There is insufficient scientific data on the subject.

“One of the ways that the brain codes trauma is by increasing sensitivity to the trauma cues in the environment and these tools make it tractable to understand how trauma is encoded. Nothing has been done in this particular realm—one that looks at the structural changes of the brain—particularly of the specific sensory representations associated with fear or trauma and how they change with regard to extinction or recovery from fear,” said Kerry J. Ressler, MD, Ph.D., Chief Scientific Officer and Chief of the Division of Depression and Anxiety Disorders at McLean.

The lasting quality and persistence of the decay odor have a simple explanation.

Smells are a mixture of molecules. The larger the molecule, the fewer chances it will be oxidized. For instance, citrus scents have small molecules and evaporate swiftly, while musky and synthetic fragrances with larger molecules stay on the skin for hours and even longer on clothes and paper where there is no reaction with the skin, and no effect of temperatures, fats, and hormones. Plus, there the porous cloth structure allows molecules to penetrate deeper and the effect of oxygen is further reduced, explained Olga Zubareva.

“Thin fingers raised like a final plea for help.” Exhuming the Izium massacre

“The horror, the horror”

There is a scientific theory of the acute reaction to the smell of dead bodies. Research showed that humans, just like many other species, might be programmed to detect putrescine and cadaverines, chemical compounds produced by the breakdown of fatty acids in the decaying tissue of dead bodies, and perceive them as threat signals. “Necrophobic behaviors” such as avoidance of exposure to pathogens and danger, alertness, or fight-or-flight response, could be deeply ingrained survival mechanisms.

“Humans have likely long been aware that the odor of a decomposing animal is altered following death and that this odor can attract vertebrate and invertebrate scavengers. Homo ergaster (primates, Hominidae) and Homo erectus (primates, Hominidae) would relocate their butcheries away from settled populations to avoid attracting competitors and predators. […] Carrion flies are not just considered as annoyance pests; they are also notorious vectors that can transmit numerous human and animal diseases caused by many deadly antibiotic-resistant zoonotic pathogens,” write the authors of Odor of Death: An Overview of Current Knowledge on Characterization and Applications in BioScience, Vol. 67, Issue 7, July 2017.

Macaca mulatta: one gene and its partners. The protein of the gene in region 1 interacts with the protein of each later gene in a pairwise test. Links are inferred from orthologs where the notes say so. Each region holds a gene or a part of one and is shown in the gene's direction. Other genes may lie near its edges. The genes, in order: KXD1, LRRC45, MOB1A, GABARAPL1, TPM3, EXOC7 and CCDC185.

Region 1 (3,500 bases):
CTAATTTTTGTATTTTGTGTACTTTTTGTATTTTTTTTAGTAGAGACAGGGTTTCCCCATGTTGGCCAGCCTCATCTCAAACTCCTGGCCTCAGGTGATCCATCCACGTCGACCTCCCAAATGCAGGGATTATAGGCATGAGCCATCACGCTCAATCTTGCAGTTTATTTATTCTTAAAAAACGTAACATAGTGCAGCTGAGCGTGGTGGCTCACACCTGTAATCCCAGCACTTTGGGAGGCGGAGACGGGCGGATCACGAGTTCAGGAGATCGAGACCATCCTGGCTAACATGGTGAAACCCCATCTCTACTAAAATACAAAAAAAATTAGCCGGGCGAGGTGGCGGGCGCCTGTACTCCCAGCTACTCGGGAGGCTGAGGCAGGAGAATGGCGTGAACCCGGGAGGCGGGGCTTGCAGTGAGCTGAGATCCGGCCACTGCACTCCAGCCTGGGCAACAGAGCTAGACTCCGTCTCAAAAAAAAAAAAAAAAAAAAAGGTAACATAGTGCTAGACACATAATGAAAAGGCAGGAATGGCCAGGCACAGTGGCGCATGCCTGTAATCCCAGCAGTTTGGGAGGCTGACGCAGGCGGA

Workers smoking at the exhumation site in Izium. Photo by Zarina Zabrisky.

“For an individual who does not deal with decaying bodies professionally, exposure to death on such a scale is severe trauma, a psychological shock. And the smell affects us on a subconscious level. The brain perceives this smell as a serious danger. Most likely, a person will be subsequently haunted by a phantom smell,” said Zubareva.

Apart from basic survival instinct, our reaction might be caused by a more complex psychological factor. The decay odor might be associated with existential trauma. A person confronted with the smell of dead human flesh faces the inevitability of physical death, the classic Freudian death anxiety. It is easier to make an abstraction of the sight or sound, theorize, rationalize or dissociate them as opposed to the smell which is purely physical and withstands analysis.

A priest at the exhumation of mass graves in Izium. Photo by Zarina Zabrisky.

Moral injury cannot be dismissed. Journalists, observers, diplomats, and workers exposed to the mass murder sights are confronted and need to process the inhumanity, the horror that leaves most humans at the loss of words. Moral injury is described as the damage done to a “person’s conscience or moral compass by perpetrating, witnessing, or failing to prevent acts that transgress personal moral and ethical values or codes of conduct.”

Claud Wild, the Ambassador of Switzerland in Ukraine, who arrived at the burial site with a delegation of EU diplomats, said in an interview:

“What we see here—there are no words. […] It is very important to document what is happening here so that those who did it don’t get away with it. We are in front of war crimes here.”

Matti Maaskias, EU Ambassador and the Head of the EU Delegation in Ukraine echoed this sentiment:

“What we have witnessed here today, at this mass burial site, in Izium, has signs of the most heinous war crimes. These war crimes must be tried in court, and, after a visit to this site, for which one has no words, it is clear that the international tribunal must be established as soon as possible and the perpetrators must face the trial.”